Don't own and never will.
AN: This is a companion piece to my fic Hero's Journey and follows the adventures of Brian from the museum (from the first Overwatch trailer/short.)
Eight hours since the break in at the museum. Five hours since he had seen Tracer and Winston and God knows who the other two were. Five hours of being interrogated and questioned about the break in. (Didn't they have security footage? The place was covered in security cameras after all.)
All around them, the police station hummed with life. Officers walked past them to and from their various duties, phones rang in the background (apparently people still used them, much to his surprise.) and even the lights were bright and unhealthy in a way he didn't think even existed any more.
They had of course been examined by a paramedic at the museum and again when they had arrived. And their parents had of course been called.
Brian leaned back in his chair and let out a long yawn. The adrenaline rush from earlier had long since faded away and replaced by exhuastion. On the other chair, his brother Timmy was sleeping. Brian wished he could be so lucky. What HAD he been thinking even getting involved? He had put on Doomfist's guantlet with no real idea how to even use the damn thing and if Winston hadn't intervened, he would almost certainly be dead.
The strange woman had looked pissed when she stood up. Really pissed. Probably hadn't expected to be hit like that by a mere civillian.
And then there was that strange, shadowy man. The one with the twin shotguns and black clothing. Gothic was probably the best way to describe him. He was the kind of thing that nightmares were made of.
Brian looked up to see his mother standing there with a cup in hand.
"You look like you could use this," she said and he gratefully took the cup. She sat down beside him, her He raised the cup to his lips and took a sip.
"Thanks mum," he said as he nursed the coffee in his hand and she smiled.
"How are you feeling?" she asked and Brian shrugged. "You know, you can talk to me about anything right?"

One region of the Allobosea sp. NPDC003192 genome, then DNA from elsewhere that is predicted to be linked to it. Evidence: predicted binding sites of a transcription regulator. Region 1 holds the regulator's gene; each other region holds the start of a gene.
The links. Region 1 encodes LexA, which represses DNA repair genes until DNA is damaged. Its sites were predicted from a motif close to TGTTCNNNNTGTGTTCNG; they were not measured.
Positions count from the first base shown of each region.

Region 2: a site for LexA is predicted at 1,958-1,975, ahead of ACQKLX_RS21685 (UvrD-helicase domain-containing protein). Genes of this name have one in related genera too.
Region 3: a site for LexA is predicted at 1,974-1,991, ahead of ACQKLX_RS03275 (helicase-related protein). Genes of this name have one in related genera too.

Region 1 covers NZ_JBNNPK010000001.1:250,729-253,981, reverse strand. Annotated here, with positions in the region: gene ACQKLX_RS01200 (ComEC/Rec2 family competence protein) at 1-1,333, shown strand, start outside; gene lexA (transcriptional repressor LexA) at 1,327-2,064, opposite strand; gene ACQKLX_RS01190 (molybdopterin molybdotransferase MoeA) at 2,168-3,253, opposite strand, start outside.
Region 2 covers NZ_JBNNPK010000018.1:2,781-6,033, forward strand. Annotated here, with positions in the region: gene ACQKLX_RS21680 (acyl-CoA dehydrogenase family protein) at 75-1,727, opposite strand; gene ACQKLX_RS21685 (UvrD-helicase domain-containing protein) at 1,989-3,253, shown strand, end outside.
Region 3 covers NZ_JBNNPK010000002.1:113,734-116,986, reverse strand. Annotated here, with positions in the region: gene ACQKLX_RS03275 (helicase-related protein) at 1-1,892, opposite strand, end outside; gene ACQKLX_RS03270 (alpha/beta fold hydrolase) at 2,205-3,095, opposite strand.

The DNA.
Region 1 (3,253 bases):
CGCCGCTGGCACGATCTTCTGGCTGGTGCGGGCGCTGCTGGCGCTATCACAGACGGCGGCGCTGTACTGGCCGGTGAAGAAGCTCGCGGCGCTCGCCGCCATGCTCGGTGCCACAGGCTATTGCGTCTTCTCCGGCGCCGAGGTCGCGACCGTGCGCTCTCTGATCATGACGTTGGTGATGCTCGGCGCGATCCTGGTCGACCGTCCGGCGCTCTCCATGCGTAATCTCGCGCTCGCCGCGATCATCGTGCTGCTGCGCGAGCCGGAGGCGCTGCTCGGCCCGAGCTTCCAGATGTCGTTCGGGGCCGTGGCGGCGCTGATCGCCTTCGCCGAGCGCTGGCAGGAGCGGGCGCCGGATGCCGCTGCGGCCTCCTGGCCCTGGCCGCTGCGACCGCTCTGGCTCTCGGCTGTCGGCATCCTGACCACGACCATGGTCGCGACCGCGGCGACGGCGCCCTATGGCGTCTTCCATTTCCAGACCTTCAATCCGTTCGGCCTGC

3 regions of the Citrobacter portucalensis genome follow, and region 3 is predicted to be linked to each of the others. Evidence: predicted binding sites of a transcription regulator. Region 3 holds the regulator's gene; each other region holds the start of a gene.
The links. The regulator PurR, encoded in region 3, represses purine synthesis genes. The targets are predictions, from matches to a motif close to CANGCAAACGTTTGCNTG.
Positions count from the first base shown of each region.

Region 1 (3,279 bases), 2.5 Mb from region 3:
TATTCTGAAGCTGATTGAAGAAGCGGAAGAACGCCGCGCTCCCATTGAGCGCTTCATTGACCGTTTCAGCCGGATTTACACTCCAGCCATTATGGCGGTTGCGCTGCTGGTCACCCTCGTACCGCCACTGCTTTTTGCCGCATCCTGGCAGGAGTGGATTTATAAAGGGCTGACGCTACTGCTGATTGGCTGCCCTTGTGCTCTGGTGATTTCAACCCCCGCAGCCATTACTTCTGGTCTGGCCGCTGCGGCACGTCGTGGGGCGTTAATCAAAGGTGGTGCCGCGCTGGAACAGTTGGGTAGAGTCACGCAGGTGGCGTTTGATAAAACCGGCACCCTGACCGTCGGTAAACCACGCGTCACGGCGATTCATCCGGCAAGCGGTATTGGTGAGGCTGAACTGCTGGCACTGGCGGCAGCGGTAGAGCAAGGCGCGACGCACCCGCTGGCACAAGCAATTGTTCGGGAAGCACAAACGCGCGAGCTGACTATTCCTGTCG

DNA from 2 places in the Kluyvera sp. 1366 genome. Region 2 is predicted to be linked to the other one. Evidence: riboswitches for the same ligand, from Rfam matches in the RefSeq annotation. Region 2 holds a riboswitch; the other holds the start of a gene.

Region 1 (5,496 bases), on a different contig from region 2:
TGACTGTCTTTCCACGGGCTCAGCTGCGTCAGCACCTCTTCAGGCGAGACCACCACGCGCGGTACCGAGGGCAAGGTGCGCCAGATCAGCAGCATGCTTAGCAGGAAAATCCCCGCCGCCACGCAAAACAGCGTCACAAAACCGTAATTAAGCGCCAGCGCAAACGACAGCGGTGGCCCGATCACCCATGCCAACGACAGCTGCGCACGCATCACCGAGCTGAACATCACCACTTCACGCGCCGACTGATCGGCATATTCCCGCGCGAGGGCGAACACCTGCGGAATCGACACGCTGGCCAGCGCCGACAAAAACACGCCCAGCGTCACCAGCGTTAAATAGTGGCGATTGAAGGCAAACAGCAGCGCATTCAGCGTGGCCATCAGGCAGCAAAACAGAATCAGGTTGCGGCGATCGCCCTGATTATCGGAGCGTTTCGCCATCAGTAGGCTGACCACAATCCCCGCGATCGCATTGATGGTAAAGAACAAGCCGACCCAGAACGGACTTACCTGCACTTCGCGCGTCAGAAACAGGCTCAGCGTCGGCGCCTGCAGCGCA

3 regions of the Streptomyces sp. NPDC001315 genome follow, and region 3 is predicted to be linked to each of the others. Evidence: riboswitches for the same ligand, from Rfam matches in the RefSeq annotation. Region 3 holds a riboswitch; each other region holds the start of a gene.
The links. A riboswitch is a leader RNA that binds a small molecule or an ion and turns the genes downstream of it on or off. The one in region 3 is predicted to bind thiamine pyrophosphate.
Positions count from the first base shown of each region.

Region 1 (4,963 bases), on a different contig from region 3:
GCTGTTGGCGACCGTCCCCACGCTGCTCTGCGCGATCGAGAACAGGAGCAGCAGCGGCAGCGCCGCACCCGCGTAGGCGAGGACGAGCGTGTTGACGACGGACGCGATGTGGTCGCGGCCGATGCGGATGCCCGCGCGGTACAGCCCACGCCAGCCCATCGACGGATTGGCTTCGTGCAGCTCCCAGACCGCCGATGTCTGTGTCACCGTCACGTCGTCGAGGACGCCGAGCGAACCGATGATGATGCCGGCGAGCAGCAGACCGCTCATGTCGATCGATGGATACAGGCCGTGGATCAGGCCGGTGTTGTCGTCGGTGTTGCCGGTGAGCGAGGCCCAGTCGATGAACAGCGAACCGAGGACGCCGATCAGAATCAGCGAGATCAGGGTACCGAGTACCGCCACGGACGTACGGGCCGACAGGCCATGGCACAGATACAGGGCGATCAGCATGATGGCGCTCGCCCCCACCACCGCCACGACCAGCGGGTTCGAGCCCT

"I know mum," he said, looking down at his cup.
"And you know, I'm proud of you."
"Why?" his mother looked at him with a puzzled expression and he continued. "I was scared. And stupid. What I did almost got me killed and…"
"And there's no guarantee that you or your brother would have been left alone anyway," she said, looking at him with a smile. "But instead of simply freezing where you were, and nobody would blame you for doing so, you may well have tipped the balance in the heroes favour."
"And you didn't just blindly rush in like an idiot." She continued with a smile. "You actually put thought into what you were going to do."
"It just seemed like the sensible thing to do," he said, looking at his feet. "The bad guys wanted it and the heroes were preoccupied and…"
"And you acted like a hero." She paused and looked at him. "Your grandfather told me once that the difference between a hero and a coward is not the fear but the way you respond to it."
"It was just like being in one of those holovids that Brian likes so much," he gestured over to his sleeping brother. "But it was more real, more...scary." He looked at his mother. "They don't really show that in the holovids."
"Of course they don't," she said with a smile. "I don't think that they ever would." She looked at him curiously. "What did Tracer say to you?"
"It was nothing really," he said and his mother raised an eyebrow. "Well, she said that the world could always use more heroes."
"She was right," she said as she gave him a hug. "You were a hero today. And don't you forget it."
"Thanks mum," he said and the two of them sat in companionable silence.